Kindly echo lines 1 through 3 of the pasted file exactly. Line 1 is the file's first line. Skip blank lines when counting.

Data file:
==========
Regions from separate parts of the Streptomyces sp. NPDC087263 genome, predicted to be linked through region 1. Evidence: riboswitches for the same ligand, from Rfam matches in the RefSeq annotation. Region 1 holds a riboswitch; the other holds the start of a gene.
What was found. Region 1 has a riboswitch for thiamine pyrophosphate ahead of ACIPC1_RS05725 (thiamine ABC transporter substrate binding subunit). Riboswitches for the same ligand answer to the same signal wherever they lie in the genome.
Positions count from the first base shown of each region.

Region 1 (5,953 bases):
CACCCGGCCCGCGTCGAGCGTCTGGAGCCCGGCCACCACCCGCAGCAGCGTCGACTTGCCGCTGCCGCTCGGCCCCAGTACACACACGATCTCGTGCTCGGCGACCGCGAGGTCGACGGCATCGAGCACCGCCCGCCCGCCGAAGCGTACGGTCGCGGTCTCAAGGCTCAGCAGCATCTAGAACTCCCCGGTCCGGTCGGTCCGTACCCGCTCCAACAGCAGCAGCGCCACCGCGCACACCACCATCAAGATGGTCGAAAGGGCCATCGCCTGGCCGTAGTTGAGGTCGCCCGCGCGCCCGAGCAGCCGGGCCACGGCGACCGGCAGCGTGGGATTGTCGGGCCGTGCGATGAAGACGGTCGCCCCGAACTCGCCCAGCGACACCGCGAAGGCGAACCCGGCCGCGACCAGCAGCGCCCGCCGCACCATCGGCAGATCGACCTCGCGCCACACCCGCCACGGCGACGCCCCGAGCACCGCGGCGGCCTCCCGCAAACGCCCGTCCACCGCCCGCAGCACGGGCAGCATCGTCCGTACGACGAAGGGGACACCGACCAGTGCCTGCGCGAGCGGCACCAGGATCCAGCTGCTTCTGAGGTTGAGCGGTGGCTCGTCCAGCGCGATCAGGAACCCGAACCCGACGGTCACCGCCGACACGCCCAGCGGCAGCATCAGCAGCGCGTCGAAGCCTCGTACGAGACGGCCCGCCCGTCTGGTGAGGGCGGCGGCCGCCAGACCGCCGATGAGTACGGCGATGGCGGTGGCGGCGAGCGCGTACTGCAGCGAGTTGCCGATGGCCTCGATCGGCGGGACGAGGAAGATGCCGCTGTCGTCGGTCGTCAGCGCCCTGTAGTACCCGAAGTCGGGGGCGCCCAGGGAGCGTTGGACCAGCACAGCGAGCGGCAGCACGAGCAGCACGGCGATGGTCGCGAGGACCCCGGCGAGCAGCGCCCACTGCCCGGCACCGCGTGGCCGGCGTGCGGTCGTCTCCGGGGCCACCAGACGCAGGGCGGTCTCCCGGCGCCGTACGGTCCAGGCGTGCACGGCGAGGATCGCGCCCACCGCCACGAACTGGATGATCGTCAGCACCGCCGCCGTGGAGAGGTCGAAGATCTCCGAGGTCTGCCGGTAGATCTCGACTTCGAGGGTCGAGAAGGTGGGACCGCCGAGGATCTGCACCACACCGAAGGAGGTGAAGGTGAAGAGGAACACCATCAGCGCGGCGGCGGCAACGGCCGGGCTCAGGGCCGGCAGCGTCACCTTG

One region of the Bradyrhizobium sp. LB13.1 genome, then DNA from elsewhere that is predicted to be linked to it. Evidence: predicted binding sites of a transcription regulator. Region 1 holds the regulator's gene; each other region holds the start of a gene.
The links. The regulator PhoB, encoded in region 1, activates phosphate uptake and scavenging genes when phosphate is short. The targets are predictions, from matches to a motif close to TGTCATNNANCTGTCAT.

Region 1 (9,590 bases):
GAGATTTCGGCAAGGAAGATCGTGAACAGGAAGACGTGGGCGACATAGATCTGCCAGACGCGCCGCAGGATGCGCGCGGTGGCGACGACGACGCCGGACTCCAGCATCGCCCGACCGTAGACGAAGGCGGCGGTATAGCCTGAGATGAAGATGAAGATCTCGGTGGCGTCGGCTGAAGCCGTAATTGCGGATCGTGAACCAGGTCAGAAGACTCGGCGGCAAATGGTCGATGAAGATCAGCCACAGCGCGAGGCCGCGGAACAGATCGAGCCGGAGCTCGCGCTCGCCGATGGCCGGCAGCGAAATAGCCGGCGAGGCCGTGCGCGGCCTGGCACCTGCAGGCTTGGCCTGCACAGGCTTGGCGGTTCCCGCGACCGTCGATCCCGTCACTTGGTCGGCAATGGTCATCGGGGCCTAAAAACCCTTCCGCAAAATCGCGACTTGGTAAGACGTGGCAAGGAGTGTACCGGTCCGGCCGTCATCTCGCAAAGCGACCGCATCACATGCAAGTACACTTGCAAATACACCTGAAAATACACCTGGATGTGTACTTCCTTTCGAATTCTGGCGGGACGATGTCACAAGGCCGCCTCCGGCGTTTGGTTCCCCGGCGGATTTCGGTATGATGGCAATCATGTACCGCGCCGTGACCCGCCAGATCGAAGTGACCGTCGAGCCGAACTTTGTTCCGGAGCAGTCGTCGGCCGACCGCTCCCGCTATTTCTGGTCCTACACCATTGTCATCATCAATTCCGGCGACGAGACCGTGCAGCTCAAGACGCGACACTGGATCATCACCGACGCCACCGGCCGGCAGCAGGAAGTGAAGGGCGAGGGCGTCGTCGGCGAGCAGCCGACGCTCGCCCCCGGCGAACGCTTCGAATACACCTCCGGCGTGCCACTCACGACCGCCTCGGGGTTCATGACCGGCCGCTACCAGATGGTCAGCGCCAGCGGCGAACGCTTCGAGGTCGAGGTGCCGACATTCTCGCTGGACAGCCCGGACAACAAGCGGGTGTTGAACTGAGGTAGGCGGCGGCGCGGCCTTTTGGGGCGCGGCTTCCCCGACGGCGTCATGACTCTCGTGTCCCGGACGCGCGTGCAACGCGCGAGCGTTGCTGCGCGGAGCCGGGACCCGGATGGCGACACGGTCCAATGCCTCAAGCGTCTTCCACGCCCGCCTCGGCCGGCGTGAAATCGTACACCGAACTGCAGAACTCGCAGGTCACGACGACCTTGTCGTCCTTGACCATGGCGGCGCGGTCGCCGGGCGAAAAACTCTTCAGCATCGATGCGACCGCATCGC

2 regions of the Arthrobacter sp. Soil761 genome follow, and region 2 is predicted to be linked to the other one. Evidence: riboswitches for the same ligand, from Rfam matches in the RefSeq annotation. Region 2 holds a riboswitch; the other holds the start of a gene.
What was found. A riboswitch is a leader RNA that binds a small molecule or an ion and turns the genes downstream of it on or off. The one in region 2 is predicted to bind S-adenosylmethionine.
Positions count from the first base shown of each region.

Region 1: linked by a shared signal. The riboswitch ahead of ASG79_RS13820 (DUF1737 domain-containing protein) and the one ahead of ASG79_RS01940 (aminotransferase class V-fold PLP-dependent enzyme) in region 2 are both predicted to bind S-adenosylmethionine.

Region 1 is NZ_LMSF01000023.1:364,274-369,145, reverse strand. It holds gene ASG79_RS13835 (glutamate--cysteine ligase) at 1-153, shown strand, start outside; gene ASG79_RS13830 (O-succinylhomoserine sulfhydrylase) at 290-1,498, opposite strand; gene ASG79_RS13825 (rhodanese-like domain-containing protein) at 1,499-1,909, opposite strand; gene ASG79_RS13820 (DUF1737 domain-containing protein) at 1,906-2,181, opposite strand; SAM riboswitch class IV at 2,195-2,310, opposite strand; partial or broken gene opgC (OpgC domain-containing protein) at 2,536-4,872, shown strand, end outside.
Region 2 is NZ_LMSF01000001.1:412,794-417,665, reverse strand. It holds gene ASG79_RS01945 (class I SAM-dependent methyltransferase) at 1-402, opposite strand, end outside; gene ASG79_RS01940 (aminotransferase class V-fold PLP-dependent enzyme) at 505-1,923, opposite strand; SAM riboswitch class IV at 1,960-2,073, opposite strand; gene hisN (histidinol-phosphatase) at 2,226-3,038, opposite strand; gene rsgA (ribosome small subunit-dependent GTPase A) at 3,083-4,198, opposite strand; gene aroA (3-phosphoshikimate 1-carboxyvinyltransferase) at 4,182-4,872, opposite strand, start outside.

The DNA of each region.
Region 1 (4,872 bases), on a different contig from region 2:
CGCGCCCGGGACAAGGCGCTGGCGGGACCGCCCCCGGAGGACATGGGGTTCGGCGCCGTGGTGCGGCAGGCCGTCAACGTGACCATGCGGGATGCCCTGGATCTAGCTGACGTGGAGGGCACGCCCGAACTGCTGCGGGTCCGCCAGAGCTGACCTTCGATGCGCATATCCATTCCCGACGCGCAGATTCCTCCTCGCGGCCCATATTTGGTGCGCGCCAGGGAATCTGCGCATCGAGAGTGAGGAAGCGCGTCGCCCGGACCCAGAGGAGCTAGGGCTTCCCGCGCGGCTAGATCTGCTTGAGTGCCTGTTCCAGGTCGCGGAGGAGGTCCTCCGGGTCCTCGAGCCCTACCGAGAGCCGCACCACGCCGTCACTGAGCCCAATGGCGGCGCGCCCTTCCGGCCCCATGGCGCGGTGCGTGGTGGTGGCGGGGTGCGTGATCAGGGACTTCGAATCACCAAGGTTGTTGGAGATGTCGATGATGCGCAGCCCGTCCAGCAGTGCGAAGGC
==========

Regions from separate parts of the Streptomyces sp. NPDC087263 genome, predicted to be linked through region 1. Evidence: riboswitches for the same ligand, from Rfam matches in the RefSeq annotation. Region 1 holds a riboswitch; the other holds the start of a gene.
What was found. Region 1 has a riboswitch for thiamine pyrophosphate ahead of ACIPC1_RS05725 (thiamine ABC transporter substrate binding subunit). Riboswitches for the same ligand answer to the same signal wherever they lie in the genome.
Positions count from the first base shown of each region.